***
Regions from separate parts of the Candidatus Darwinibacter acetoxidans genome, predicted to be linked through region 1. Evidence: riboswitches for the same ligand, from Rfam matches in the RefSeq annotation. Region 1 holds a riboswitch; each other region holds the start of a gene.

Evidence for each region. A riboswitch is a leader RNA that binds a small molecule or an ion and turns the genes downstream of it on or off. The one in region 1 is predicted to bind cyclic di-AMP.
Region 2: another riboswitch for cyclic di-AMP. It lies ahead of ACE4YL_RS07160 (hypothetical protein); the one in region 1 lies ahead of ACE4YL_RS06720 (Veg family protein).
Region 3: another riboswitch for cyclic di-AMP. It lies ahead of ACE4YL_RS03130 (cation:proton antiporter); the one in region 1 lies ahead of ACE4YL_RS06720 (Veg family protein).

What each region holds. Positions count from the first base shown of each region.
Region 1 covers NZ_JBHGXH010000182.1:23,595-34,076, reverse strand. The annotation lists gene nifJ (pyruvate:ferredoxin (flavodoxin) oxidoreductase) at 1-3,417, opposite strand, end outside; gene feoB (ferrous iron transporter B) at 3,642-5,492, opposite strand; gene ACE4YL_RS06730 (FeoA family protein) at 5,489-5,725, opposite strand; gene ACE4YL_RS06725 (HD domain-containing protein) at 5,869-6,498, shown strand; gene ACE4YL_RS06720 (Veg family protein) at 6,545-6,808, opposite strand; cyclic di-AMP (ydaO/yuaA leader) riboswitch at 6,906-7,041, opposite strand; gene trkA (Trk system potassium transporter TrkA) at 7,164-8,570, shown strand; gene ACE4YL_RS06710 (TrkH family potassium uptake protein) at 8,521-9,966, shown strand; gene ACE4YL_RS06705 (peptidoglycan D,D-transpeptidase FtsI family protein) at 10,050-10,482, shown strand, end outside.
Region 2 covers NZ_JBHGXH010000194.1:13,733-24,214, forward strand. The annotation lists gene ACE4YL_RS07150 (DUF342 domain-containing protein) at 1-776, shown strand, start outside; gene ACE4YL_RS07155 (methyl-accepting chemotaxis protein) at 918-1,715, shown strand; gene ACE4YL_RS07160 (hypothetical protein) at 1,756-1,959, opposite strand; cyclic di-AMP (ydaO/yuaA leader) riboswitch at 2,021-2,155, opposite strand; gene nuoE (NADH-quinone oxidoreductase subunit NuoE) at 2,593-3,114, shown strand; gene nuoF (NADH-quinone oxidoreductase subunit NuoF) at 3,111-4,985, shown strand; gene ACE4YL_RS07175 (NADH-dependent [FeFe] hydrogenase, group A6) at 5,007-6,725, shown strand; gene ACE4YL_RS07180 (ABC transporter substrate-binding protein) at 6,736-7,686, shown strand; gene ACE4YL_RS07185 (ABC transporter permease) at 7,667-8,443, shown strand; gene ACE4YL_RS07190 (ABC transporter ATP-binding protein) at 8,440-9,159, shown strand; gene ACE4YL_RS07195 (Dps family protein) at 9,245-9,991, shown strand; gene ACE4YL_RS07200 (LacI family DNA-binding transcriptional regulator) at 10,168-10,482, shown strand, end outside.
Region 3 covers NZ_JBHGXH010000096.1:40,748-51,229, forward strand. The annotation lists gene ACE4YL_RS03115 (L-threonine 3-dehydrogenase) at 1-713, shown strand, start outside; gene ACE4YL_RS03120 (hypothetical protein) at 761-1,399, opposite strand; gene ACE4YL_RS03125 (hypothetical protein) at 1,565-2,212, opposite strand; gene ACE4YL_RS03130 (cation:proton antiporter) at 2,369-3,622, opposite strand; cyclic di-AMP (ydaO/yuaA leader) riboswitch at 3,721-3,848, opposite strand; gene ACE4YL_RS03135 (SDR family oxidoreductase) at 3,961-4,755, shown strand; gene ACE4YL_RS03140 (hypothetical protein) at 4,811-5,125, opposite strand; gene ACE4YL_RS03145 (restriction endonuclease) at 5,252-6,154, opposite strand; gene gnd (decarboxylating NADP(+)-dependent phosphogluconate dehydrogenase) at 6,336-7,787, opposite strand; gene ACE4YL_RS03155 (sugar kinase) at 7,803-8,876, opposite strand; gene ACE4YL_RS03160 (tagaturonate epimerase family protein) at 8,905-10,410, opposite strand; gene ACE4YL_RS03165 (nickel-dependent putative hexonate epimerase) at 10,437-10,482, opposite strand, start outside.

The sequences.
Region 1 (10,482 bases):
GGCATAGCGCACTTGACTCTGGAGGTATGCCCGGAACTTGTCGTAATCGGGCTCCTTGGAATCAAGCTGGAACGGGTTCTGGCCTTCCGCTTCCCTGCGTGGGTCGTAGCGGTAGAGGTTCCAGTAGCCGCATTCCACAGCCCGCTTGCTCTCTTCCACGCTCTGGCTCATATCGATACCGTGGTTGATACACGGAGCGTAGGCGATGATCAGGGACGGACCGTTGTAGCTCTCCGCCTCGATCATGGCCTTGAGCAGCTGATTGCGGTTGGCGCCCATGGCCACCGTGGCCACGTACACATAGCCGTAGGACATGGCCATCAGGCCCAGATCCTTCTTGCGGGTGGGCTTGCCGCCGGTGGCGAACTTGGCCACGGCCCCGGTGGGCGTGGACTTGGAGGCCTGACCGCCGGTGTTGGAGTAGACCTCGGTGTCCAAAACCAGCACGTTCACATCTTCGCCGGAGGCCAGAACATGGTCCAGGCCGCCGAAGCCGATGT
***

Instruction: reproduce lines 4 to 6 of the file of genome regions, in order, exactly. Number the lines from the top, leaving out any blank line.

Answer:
Region 3: another riboswitch for cyclic di-AMP. It lies ahead of ACE4YL_RS03130 (cation:proton antiporter); the one in region 1 lies ahead of ACE4YL_RS06720 (Veg family protein).

What each region holds. Positions count from the first base shown of each region.
Region 1 covers NZ_JBHGXH010000182.1:23,595-34,076, reverse strand. The annotation lists gene nifJ (pyruvate:ferredoxin (flavodoxin) oxidoreductase) at 1-3,417, opposite strand, end outside; gene feoB (ferrous iron transporter B) at 3,642-5,492, opposite strand; gene ACE4YL_RS06730 (FeoA family protein) at 5,489-5,725, opposite strand; gene ACE4YL_RS06725 (HD domain-containing protein) at 5,869-6,498, shown strand; gene ACE4YL_RS06720 (Veg family protein) at 6,545-6,808, opposite strand; cyclic di-AMP (ydaO/yuaA leader) riboswitch at 6,906-7,041, opposite strand; gene trkA (Trk system potassium transporter TrkA) at 7,164-8,570, shown strand; gene ACE4YL_RS06710 (TrkH family potassium uptake protein) at 8,521-9,966, shown strand; gene ACE4YL_RS06705 (peptidoglycan D,D-transpeptidase FtsI family protein) at 10,050-10,482, shown strand, end outside.